L.A. Meyer,
Curse of the Blue Tattoo
(Harcourt, 2004)

One would never expect the challenges of a respected Boston finishing school to equal the dangers of a life at sea. But Jacky Faber is no ordinary young lady.

Jacky, who survived a childhood on the streets of London and more than a year at sea in the service of the British navy (disguised as a boy), was revealed as a girl at the close of Bloody Jack and left to the tender mercies of Mistress Pimm at the Lawson Peabody School for Young Girls, where she must learn to be a proper lady. Her midshipman's share of HMS Dolphin's prize money stands her in good stead for an education, but her disposition may be unequal to the task.

While used to a life of discipline, Jacky is not accustomed to the many limitations of her sex -- and Boston, circa 1800, has a lot of them. Jacky is free-spirited and direct, gregarious and full of zest. She loves music and dancing, and she enjoys the rough company of a seaside tavern more than the refined air of an afternoon tea. She is neither modest nor circumspect. Fortunately, Jacky is resourceful.

Author L.A. Meyer continues Jacky's story in fine form in this second novel in the series. This novel is very different than its predecessor -- trading a nautical setting for Colonial New England -- but maintains the flavor that made the first book such a joy.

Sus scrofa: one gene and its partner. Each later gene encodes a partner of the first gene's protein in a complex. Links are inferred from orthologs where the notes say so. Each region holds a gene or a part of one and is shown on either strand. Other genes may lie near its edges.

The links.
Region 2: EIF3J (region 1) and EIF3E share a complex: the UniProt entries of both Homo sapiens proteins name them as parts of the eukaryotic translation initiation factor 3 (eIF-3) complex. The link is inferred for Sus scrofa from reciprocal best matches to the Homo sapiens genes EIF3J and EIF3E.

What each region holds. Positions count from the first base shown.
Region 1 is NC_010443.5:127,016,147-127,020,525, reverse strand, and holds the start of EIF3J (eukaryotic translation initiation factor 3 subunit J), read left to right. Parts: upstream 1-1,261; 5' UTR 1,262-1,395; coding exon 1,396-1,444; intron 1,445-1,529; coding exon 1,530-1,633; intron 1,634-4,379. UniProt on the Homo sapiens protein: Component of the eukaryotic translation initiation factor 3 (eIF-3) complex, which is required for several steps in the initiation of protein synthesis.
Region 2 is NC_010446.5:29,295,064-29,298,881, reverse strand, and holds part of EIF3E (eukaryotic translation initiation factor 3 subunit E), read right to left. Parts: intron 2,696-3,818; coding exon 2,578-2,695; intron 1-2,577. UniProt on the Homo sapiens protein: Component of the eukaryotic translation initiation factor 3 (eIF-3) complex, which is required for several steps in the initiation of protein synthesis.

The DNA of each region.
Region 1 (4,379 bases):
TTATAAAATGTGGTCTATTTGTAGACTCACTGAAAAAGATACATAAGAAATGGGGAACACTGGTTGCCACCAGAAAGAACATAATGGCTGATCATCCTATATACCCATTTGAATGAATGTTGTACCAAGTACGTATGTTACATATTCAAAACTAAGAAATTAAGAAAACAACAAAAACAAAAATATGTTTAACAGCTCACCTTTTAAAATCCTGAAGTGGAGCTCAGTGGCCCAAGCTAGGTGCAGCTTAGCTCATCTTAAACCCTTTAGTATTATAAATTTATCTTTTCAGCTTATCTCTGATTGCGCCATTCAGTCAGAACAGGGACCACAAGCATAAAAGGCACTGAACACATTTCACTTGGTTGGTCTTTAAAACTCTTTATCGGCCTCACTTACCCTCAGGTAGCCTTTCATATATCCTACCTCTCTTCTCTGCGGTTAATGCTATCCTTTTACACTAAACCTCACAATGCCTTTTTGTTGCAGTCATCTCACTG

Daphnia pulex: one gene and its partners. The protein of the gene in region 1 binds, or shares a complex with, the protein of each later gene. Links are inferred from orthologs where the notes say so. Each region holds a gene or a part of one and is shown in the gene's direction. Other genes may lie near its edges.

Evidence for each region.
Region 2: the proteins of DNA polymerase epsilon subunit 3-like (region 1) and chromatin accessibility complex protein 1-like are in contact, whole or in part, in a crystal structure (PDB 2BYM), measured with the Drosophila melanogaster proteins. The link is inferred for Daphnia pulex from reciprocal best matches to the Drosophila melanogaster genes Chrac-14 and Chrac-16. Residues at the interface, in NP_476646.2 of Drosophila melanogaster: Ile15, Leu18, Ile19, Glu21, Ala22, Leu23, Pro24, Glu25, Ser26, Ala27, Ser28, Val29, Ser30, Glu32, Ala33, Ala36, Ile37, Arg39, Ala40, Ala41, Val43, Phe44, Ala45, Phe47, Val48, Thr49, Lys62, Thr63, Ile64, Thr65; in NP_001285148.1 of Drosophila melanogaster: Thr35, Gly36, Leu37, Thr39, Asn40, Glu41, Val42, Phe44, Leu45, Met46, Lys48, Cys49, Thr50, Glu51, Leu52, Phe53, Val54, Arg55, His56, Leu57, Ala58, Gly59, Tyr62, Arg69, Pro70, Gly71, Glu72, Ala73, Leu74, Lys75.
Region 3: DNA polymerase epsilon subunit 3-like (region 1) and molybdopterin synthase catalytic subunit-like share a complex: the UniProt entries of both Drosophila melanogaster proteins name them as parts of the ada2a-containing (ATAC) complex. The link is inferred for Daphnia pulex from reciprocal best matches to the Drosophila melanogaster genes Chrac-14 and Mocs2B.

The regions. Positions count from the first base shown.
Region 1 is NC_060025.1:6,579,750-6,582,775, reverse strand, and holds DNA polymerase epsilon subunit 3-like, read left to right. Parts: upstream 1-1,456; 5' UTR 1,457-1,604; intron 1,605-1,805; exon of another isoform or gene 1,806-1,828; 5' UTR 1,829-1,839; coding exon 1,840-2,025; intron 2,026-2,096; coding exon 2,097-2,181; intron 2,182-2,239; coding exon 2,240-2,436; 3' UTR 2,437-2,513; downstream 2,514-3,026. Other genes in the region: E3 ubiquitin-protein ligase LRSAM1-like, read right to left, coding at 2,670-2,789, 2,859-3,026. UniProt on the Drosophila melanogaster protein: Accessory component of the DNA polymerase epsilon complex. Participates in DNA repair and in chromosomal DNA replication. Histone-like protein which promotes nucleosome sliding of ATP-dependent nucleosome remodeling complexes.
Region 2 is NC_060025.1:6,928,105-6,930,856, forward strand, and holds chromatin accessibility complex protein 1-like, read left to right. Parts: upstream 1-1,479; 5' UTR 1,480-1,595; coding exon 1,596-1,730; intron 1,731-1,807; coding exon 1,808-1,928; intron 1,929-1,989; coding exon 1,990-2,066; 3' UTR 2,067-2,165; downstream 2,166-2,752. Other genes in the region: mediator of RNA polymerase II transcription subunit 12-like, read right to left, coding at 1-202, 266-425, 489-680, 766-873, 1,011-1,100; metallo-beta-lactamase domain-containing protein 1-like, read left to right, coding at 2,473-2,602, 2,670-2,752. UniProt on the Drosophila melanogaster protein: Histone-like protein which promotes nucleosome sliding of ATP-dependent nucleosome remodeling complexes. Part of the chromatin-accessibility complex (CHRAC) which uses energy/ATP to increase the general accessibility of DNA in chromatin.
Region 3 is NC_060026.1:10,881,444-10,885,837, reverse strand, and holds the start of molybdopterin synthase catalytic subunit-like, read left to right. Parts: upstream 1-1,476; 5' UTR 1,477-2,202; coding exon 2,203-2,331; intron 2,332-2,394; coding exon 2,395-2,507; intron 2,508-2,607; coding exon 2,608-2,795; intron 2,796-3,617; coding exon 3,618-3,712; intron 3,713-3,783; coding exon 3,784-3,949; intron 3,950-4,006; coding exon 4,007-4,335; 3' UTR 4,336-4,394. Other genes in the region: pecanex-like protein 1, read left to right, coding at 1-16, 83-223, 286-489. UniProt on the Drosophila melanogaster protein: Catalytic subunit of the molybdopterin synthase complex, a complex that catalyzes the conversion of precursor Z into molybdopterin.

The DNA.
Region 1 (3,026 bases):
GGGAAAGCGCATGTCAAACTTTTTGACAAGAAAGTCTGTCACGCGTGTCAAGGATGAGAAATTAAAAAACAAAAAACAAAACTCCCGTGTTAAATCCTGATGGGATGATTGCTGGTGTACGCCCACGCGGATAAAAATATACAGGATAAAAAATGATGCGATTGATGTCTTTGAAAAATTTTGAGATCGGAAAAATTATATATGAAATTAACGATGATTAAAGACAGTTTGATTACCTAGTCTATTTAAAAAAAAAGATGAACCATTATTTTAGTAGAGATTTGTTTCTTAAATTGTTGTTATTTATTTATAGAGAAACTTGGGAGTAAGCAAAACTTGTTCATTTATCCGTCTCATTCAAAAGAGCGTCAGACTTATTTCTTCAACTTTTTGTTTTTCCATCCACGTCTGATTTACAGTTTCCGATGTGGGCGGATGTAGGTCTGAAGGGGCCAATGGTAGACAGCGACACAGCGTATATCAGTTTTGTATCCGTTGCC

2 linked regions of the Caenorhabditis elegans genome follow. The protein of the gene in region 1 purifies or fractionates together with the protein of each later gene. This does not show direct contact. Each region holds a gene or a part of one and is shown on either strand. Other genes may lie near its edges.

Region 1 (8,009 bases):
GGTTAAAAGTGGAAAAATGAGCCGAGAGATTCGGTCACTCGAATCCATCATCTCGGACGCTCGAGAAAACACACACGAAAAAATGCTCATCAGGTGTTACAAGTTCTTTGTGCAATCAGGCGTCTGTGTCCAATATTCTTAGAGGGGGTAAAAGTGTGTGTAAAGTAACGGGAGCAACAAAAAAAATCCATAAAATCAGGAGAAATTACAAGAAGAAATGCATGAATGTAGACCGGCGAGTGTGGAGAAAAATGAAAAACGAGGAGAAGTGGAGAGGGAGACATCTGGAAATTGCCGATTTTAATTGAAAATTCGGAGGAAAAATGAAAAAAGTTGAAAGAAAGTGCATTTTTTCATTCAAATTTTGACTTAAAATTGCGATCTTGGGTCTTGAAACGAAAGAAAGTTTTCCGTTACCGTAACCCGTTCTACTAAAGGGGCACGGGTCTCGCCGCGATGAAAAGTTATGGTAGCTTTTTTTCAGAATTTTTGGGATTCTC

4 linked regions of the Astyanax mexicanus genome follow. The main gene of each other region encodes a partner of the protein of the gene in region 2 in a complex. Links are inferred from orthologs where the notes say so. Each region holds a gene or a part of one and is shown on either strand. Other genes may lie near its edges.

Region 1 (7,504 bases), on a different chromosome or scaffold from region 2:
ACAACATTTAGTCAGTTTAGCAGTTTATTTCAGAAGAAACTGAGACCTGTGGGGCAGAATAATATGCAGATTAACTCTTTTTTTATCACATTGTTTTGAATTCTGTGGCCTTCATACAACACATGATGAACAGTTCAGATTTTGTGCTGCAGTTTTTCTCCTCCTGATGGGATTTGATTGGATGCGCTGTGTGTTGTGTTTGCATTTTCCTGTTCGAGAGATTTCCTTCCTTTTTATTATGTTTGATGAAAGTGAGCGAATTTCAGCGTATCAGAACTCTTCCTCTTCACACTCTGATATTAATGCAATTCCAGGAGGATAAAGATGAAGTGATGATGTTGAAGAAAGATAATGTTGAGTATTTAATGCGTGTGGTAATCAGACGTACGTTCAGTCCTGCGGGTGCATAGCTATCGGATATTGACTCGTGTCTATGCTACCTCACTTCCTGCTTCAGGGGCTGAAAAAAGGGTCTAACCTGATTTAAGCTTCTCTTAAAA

The story even includes a bit of a murder-mystery, which provides intrigue without dominating the plot. The only hitch crops up in the taverns, where Jacky plays and sings; many of the songs and tunes in her repertoire weren't penned 'til long since. My only real complaint is that Jacky is at times too resourceful, excelling at pretty much everything she sets her mind to -- from singing and dancing to acting and painting to horse-racing and ... haunting.

Still, it's hard not to smile at Jacky's unflagging good cheer, the many adventures she stumbles upon and the friends and foes she meets along the way. Meyer again gives readers a wonderful collection of diverse, three-dimensional and believable characters, all of whom it will be your pleasure to know. (Only the mad preacher is a little too broadly drawn.) I only hope Jacky Farber doesn't grow up too quickly -- I'm looking forward to many more adventures before she settles down.

by Tom Knapp
31 December 2005

[ visit the author's website ]

Buy it from Amazon.com.